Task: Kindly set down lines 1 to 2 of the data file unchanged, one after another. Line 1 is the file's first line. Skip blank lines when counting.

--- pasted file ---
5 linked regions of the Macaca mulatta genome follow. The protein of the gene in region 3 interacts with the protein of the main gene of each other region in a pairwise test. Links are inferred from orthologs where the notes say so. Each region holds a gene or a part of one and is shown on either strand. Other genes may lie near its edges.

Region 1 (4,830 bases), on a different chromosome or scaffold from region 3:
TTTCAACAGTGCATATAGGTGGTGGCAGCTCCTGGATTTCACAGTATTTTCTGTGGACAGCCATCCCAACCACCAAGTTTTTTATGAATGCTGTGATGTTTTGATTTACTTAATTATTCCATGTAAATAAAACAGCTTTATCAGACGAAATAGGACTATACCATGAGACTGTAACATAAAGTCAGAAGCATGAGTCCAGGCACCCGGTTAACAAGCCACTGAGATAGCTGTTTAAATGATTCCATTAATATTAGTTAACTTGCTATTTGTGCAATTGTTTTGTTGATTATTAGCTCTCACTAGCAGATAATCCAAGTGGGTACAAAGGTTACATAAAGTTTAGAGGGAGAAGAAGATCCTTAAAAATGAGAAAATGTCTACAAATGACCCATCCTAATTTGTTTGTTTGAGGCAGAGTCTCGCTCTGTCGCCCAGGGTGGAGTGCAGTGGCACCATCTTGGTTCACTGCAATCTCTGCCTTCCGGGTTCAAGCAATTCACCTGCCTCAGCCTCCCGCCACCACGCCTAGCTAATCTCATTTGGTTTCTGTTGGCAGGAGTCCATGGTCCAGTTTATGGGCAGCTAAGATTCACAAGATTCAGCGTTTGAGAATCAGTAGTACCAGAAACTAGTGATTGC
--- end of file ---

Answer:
5 linked regions of the Macaca mulatta genome follow. The protein of the gene in region 3 interacts with the protein of the main gene of each other region in a pairwise test. Links are inferred from orthologs where the notes say so. Each region holds a gene or a part of one and is shown on either strand. Other genes may lie near its edges.

Region 1 (4,830 bases), on a different chromosome or scaffold from region 3: